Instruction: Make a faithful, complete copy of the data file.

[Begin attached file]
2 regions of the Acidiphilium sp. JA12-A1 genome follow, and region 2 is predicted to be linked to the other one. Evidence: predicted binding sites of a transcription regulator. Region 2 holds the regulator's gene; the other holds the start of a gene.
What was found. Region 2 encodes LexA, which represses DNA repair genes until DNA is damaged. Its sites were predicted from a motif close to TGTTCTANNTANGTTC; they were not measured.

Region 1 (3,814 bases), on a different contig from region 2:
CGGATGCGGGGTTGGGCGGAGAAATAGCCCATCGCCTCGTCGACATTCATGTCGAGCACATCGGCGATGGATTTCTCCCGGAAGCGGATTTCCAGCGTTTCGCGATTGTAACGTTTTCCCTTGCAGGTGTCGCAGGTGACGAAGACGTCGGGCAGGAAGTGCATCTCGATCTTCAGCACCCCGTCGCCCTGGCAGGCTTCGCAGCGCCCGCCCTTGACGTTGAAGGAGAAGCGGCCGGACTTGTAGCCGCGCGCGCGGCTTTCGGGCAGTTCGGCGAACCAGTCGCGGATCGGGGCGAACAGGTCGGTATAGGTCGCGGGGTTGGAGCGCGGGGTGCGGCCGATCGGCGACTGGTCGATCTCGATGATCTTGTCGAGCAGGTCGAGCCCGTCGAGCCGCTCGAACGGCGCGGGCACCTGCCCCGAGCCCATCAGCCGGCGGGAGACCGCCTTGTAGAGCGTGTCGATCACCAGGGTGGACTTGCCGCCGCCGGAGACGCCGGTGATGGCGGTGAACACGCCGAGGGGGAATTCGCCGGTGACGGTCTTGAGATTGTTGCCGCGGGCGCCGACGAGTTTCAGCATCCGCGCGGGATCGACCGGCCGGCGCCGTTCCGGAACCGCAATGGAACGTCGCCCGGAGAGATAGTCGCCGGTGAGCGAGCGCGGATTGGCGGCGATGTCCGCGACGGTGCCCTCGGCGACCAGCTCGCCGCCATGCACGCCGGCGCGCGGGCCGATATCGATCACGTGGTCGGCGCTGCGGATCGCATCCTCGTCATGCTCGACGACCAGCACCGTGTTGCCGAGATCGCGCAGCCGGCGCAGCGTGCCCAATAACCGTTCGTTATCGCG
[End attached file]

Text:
2 regions of the Acidiphilium sp. JA12-A1 genome follow, and region 2 is predicted to be linked to the other one. Evidence: predicted binding sites of a transcription regulator. Region 2 holds the regulator's gene; the other holds the start of a gene.
What was found. Region 2 encodes LexA, which represses DNA repair genes until DNA is damaged. Its sites were predicted from a motif close to TGTTCTANNTANGTTC; they were not measured.

Region 1 (3,814 bases), on a different contig from region 2:
CGGATGCGGGGTTGGGCGGAGAAATAGCCCATCGCCTCGTCGACATTCATGTCGAGCACATCGGCGATGGATTTCTCCCGGAAGCGGATTTCCAGCGTTTCGCGATTGTAACGTTTTCCCTTGCAGGTGTCGCAGGTGACGAAGACGTCGGGCAGGAAGTGCATCTCGATCTTCAGCACCCCGTCGCCCTGGCAGGCTTCGCAGCGCCCGCCCTTGACGTTGAAGGAGAAGCGGCCGGACTTGTAGCCGCGCGCGCGGCTTTCGGGCAGTTCGGCGAACCAGTCGCGGATCGGGGCGAACAGGTCGGTATAGGTCGCGGGGTTGGAGCGCGGGGTGCGGCCGATCGGCGACTGGTCGATCTCGATGATCTTGTCGAGCAGGTCGAGCCCGTCGAGCCGCTCGAACGGCGCGGGCACCTGCCCCGAGCCCATCAGCCGGCGGGAGACCGCCTTGTAGAGCGTGTCGATCACCAGGGTGGACTTGCCGCCGCCGGAGACGCCGGTGATGGCGGTGAACACGCCGAGGGGGAATTCGCCGGTGACGGTCTTGAGATTGTTGCCGCGGGCGCCGACGAGTTTCAGCATCCGCGCGGGATCGACCGGCCGGCGCCGTTCCGGAACCGCAATGGAACGTCGCCCGGAGAGATAGTCGCCGGTGAGCGAGCGCGGATTGGCGGCGATGTCCGCGACGGTGCCCTCGGCGACCAGCTCGCCGCCATGCACGCCGGCGCGCGGGCCGATATCGATCACGTGGTCGGCGCTGCGGATCGCATCCTCGTCATGCTCGACGACCAGCACCGTGTTGCCGAGATCGCGCAGCCGGCGCAGCGTGCCCAATAACCGTTCGTTATCGCG